By following clues left by thalidomide--the drug that caused infamous birth-defects--researchers have identified a gene on chromosome 7 that may be responsible for some cases of autism. Meanwhile, another study has shown that a long stretch of chromosome 15 may hold even more genes that predispose kids to the disorder.
Autism afflicts about 1 in every 500 children, leaving them unable to relate to other people or communicate and causing repetitive and stereotyped behavior and, frequently, mental retardation. Researchers have implicated at least three and perhaps as many as 15 genes in the disorder, and they suspect that toxic chemicals may also play a role.
Studies of thalidomide victims have revealed high rates of autism and malformations in the face and ears among those exposed to the drug in the fourth week of gestation. Similar brain and facial defects show up in mice engineered to lack HOXA1, a gene known to be involved in early development. That's why a team led by Patricia Rodier at the University of Rochester in New York decided to look for a mutation in HOXA1 in humans.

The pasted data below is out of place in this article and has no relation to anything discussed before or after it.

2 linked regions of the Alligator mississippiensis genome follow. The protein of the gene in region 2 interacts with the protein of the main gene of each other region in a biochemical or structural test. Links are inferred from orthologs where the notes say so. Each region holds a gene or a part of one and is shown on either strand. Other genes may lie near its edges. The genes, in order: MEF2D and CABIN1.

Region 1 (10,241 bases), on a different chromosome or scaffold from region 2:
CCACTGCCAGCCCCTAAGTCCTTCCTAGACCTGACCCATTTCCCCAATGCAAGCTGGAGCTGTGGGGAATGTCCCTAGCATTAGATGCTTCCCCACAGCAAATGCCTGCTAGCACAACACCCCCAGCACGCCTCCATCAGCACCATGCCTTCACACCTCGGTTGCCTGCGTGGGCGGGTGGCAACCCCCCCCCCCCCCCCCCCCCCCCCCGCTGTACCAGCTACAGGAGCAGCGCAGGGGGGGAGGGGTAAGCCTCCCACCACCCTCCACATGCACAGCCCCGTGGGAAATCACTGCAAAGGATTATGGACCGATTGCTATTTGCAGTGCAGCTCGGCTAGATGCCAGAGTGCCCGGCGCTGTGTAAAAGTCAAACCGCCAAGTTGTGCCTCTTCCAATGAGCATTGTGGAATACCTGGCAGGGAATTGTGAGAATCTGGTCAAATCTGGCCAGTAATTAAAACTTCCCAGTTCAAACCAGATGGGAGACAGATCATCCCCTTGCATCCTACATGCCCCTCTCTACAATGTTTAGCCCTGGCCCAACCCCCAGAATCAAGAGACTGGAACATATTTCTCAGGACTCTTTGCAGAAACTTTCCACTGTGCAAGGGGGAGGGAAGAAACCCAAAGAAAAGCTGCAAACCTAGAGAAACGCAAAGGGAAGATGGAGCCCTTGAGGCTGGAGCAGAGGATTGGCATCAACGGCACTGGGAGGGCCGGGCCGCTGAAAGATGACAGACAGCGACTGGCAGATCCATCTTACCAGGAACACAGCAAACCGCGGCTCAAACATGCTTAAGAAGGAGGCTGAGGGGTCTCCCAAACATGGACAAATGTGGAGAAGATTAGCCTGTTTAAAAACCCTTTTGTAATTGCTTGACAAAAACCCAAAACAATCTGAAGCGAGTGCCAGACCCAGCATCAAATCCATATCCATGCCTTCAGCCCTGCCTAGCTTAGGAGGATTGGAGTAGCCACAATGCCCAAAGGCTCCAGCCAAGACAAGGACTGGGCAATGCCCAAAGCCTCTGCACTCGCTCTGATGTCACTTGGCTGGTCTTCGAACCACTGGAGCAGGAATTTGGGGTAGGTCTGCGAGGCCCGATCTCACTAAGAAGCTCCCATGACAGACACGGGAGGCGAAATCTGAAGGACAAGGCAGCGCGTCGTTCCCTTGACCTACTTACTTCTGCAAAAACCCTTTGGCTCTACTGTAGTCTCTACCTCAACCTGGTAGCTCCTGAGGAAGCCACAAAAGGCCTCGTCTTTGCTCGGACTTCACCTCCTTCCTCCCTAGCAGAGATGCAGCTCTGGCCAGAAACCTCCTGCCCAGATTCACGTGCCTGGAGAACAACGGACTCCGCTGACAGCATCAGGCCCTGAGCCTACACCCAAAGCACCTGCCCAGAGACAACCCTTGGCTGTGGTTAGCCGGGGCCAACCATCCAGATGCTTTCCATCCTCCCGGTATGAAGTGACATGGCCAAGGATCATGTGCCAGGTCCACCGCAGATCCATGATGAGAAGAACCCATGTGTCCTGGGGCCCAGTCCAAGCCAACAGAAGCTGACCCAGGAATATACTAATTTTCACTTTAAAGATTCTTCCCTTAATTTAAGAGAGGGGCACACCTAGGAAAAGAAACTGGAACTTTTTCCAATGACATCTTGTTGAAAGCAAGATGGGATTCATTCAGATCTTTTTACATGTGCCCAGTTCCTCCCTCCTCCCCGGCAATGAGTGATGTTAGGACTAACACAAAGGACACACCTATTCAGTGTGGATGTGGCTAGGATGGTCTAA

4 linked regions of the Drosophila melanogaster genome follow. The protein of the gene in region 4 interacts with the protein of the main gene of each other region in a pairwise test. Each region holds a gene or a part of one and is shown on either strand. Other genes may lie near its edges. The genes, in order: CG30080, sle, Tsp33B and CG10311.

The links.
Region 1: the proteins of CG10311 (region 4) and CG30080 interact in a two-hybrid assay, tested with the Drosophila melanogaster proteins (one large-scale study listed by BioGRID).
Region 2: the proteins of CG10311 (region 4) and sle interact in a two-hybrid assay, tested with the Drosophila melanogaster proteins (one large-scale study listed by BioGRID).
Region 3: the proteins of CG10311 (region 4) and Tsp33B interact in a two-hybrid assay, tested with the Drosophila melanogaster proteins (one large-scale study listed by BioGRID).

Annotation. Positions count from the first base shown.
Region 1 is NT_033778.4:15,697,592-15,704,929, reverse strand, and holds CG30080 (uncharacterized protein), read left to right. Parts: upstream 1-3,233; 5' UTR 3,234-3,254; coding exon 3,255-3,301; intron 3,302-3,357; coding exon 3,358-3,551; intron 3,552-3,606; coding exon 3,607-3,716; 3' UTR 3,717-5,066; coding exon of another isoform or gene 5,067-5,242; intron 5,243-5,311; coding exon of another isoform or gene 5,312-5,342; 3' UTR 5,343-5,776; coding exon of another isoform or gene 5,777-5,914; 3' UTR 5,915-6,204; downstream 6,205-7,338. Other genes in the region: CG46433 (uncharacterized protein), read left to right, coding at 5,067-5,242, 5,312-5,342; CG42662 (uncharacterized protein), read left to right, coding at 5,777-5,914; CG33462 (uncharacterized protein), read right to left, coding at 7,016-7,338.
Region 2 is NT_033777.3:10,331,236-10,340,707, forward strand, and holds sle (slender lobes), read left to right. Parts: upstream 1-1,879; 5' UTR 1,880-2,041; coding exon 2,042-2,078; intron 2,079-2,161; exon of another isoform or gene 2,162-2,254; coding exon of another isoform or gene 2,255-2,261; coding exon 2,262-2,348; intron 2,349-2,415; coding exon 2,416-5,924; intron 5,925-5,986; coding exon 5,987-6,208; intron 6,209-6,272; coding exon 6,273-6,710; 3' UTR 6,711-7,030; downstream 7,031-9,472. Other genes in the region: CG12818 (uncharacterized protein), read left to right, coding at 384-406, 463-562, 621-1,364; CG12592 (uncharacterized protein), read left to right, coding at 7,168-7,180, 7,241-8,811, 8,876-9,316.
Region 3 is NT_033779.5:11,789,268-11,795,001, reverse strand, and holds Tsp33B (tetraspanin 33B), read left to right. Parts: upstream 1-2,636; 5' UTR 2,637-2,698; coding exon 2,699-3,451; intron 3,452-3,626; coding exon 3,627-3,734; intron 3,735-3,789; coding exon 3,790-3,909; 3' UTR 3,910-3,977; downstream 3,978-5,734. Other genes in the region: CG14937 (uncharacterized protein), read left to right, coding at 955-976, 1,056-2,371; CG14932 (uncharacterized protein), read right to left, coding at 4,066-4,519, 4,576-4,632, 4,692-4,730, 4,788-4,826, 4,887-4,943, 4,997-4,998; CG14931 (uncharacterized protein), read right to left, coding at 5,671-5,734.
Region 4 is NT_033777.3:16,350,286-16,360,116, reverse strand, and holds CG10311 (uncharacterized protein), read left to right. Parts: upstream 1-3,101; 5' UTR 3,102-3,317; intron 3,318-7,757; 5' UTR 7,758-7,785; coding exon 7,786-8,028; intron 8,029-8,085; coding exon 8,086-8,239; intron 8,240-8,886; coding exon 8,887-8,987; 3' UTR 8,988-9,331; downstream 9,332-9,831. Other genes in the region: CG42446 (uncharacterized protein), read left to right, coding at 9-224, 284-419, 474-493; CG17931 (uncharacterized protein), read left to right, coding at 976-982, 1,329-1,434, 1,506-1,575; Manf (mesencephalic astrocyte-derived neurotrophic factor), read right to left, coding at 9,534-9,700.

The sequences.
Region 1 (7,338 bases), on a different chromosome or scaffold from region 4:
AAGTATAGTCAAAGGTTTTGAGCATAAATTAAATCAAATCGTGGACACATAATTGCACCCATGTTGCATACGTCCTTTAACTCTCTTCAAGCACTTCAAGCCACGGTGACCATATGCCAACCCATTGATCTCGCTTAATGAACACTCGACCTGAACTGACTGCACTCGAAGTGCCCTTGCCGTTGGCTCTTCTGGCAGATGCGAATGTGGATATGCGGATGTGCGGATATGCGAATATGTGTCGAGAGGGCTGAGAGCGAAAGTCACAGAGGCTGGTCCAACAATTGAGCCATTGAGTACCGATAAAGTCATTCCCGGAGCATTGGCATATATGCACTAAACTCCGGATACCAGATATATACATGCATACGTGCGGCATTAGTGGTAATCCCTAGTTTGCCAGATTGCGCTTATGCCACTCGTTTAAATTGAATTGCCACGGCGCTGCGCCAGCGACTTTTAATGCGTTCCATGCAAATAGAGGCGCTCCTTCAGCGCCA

Of 57 autistic patients tested by the team, almost 40% had a mutation in one copy of the gene (one of them had mutations in both). Among 166 family members who were also tested, more than one-third had the mutation, and those who did were more likely to have mild versions of autistic traits. Among 225 nonrelated controls, only about 25% had the altered gene, the team reports in the December issue of Teratology.
The study is a "very significant scientific accomplishment," says Marie Bristol-Power, who chairs the autism coordinating committee at the National Institutes of Health (NIH) in Bethesda, Maryland. Neuropathological data has shown that whatever happens in autism happens in the first 7 months of gestation. This research helps narrow down the time window to the first 3 to 4 weeks, she says.
Another discovery appears in the December issue of the American Journal of Medical Genetics. Researchers led by Anne Spence and Moyra Smith at the University of California, Irvine, report that an autistic 7-year-old girl is missing a stretch of about 1 million base pairs on one of the copies of chromosome 15. Earlier linkage studies also highlighted that area of the chromosome, so genes that normally lie within the missing area are obvious candidates that may play a role in autism, the team concludes.
NIH's autism network, consisting of 10 research programs at different institutions, can now screen more people for HOXA1 and narrow down the search on the chromosome 15 stretch, Bristol-Power says. Eventually, the work may lead to new tests that could predict whether a fetus is at risk for autism, or even drugs to treat the condition, she adds.